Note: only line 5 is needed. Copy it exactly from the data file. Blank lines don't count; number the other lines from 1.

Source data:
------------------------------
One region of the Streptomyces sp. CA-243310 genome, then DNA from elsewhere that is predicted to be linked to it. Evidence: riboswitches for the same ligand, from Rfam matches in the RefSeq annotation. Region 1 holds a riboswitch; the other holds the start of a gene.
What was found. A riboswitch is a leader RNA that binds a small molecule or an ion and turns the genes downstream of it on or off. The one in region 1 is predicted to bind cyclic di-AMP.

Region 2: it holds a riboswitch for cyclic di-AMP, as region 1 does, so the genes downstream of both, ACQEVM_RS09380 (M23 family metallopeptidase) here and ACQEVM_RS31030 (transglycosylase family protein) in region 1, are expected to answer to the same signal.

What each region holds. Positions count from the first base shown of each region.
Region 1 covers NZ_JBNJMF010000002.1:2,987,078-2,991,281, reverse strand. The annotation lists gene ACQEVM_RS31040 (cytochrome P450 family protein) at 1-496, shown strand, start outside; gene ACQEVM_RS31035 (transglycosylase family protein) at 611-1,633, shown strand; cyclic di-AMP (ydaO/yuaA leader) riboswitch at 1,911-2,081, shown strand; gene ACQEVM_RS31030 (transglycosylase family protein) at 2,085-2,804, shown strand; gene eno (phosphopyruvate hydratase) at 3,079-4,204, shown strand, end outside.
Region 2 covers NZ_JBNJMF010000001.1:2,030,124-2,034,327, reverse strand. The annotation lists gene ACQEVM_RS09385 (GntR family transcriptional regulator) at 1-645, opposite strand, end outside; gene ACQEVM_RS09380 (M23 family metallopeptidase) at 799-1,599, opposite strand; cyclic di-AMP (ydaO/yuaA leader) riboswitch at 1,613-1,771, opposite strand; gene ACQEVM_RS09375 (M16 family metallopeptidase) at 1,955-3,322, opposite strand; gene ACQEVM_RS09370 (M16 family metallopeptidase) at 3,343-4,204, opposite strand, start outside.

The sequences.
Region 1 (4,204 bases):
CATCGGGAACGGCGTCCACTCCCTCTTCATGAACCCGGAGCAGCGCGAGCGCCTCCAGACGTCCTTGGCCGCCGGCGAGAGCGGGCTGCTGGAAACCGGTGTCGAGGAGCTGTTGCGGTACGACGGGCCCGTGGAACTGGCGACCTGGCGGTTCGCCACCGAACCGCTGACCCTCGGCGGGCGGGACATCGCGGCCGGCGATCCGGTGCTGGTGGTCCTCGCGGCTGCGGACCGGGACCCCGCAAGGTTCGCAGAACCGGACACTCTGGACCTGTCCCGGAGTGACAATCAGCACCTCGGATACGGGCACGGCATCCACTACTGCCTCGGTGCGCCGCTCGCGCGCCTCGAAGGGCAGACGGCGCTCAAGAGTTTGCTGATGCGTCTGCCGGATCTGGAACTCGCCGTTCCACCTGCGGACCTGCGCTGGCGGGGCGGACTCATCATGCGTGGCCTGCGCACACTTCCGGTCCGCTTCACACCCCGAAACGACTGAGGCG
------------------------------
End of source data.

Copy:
Region 1 covers NZ_JBNJMF010000002.1:2,987,078-2,991,281, reverse strand. The annotation lists gene ACQEVM_RS31040 (cytochrome P450 family protein) at 1-496, shown strand, start outside; gene ACQEVM_RS31035 (transglycosylase family protein) at 611-1,633, shown strand; cyclic di-AMP (ydaO/yuaA leader) riboswitch at 1,911-2,081, shown strand; gene ACQEVM_RS31030 (transglycosylase family protein) at 2,085-2,804, shown strand; gene eno (phosphopyruvate hydratase) at 3,079-4,204, shown strand, end outside.